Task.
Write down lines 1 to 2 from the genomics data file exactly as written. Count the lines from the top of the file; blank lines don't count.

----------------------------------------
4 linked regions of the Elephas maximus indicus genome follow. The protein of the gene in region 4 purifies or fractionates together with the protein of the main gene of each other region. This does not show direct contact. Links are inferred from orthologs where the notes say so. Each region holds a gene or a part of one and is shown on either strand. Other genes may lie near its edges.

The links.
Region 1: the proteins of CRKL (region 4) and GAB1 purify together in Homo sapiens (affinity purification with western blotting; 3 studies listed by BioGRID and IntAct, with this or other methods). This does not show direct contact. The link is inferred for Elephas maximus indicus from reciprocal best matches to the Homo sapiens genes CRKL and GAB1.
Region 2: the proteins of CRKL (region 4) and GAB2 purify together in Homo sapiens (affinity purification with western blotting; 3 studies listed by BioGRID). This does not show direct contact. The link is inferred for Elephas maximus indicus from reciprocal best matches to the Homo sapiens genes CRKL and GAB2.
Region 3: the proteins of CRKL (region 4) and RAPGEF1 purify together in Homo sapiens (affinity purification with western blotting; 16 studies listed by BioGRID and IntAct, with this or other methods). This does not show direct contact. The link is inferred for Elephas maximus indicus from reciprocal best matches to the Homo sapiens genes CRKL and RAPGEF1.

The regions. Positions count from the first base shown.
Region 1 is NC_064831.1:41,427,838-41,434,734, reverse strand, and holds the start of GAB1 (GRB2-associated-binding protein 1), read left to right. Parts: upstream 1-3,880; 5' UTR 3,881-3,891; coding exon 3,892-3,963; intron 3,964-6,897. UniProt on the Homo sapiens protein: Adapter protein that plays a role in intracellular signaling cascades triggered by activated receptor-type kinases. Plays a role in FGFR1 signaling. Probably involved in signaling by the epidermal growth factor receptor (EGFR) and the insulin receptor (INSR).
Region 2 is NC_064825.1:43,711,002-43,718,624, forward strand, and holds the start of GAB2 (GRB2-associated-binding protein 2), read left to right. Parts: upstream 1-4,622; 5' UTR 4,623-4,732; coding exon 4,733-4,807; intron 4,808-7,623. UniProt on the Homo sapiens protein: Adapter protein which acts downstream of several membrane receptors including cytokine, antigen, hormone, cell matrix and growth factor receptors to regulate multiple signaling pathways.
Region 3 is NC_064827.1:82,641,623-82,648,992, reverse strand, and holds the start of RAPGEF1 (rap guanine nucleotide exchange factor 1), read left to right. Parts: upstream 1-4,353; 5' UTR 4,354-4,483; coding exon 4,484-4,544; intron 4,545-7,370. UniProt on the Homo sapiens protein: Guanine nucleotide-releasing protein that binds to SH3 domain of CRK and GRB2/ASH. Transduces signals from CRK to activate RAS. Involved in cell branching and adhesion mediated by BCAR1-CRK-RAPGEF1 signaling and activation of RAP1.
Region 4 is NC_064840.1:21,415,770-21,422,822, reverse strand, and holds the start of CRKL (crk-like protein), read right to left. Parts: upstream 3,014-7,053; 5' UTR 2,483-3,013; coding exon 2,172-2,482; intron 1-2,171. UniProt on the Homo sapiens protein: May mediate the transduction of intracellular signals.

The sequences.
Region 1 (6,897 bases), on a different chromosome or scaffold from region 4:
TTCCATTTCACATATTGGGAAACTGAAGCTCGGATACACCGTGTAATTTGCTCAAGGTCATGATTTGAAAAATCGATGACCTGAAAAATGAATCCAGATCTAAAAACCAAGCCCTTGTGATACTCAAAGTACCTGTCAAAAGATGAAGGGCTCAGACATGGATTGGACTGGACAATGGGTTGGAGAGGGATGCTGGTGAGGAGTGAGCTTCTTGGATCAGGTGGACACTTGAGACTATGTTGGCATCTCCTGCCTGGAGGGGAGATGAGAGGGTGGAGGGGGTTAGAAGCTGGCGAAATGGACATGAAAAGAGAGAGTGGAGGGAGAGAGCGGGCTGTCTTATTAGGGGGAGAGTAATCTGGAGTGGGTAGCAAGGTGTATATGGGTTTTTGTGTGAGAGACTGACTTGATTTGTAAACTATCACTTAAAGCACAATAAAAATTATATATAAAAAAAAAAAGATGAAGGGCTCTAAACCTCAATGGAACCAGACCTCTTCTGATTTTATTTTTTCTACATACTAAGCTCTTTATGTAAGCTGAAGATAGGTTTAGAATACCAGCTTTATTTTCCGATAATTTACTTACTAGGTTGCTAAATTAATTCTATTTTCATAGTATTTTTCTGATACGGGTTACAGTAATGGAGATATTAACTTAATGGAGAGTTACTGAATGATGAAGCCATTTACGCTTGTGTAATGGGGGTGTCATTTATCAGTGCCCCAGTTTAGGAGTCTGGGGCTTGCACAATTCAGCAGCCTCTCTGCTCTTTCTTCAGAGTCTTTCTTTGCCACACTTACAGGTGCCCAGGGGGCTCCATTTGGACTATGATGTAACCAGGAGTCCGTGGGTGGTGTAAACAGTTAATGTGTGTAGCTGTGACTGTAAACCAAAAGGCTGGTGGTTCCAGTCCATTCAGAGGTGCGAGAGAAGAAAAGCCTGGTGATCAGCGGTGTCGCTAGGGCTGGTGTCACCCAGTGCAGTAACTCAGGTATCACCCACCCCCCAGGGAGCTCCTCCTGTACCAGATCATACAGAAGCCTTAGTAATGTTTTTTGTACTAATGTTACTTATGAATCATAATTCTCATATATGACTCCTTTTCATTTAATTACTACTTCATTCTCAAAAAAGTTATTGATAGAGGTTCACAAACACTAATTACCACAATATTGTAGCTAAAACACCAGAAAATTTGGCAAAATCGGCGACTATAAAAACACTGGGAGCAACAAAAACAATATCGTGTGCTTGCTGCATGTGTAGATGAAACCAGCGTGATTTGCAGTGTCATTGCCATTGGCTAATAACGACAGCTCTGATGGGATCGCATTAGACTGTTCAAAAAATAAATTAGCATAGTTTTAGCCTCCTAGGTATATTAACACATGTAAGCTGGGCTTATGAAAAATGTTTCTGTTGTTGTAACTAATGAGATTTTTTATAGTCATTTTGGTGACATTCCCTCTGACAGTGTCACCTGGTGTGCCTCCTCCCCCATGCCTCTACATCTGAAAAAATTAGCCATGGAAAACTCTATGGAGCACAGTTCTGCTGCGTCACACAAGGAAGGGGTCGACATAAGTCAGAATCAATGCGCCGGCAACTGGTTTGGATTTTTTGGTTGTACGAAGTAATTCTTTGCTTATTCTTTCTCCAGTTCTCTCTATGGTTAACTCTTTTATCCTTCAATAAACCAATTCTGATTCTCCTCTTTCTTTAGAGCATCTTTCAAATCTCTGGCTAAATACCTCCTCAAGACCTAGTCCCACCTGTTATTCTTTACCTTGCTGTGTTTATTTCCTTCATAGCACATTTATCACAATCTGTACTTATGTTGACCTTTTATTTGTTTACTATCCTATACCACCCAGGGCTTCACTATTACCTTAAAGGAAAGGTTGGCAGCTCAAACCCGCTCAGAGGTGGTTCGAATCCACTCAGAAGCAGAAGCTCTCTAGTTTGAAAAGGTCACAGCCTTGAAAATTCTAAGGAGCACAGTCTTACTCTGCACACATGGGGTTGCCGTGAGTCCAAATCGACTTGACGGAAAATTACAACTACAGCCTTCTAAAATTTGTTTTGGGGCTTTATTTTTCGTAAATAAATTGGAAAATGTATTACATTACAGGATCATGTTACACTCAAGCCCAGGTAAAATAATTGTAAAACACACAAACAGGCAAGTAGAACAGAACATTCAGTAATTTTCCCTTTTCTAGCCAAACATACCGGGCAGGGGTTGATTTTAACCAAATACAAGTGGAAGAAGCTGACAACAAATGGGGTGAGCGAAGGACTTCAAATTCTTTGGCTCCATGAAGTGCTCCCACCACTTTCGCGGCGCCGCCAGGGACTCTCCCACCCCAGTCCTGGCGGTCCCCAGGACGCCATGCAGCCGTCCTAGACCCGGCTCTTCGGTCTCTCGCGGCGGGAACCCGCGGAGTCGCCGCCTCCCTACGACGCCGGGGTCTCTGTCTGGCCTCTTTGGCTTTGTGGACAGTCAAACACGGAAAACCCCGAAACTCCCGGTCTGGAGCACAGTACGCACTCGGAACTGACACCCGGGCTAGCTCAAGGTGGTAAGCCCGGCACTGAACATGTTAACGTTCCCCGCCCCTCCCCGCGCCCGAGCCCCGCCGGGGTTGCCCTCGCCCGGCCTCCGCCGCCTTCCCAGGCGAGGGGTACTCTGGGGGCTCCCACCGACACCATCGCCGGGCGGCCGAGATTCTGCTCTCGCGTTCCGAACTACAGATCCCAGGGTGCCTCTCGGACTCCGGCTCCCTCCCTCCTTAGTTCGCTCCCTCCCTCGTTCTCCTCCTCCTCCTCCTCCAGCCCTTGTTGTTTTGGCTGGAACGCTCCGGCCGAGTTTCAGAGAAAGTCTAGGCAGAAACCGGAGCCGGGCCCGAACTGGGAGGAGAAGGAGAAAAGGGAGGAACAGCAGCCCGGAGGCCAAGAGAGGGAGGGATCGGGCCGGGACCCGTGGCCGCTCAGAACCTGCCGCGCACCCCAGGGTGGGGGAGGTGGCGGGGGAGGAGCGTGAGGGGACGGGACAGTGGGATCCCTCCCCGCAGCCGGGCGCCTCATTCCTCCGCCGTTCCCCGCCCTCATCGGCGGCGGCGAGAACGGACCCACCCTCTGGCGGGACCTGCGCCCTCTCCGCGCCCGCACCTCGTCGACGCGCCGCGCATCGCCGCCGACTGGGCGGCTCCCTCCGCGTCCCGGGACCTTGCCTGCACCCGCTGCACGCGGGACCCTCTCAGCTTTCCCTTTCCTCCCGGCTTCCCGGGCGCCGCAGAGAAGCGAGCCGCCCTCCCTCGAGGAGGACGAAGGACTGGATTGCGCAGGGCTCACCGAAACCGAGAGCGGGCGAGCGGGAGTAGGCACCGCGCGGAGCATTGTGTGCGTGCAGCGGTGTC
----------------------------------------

4 linked regions of the Elephas maximus indicus genome follow. The protein of the gene in region 4 purifies or fractionates together with the protein of the main gene of each other region. This does not show direct contact. Links are inferred from orthologs where the notes say so. Each region holds a gene or a part of one and is shown on either strand. Other genes may lie near its edges.

The links.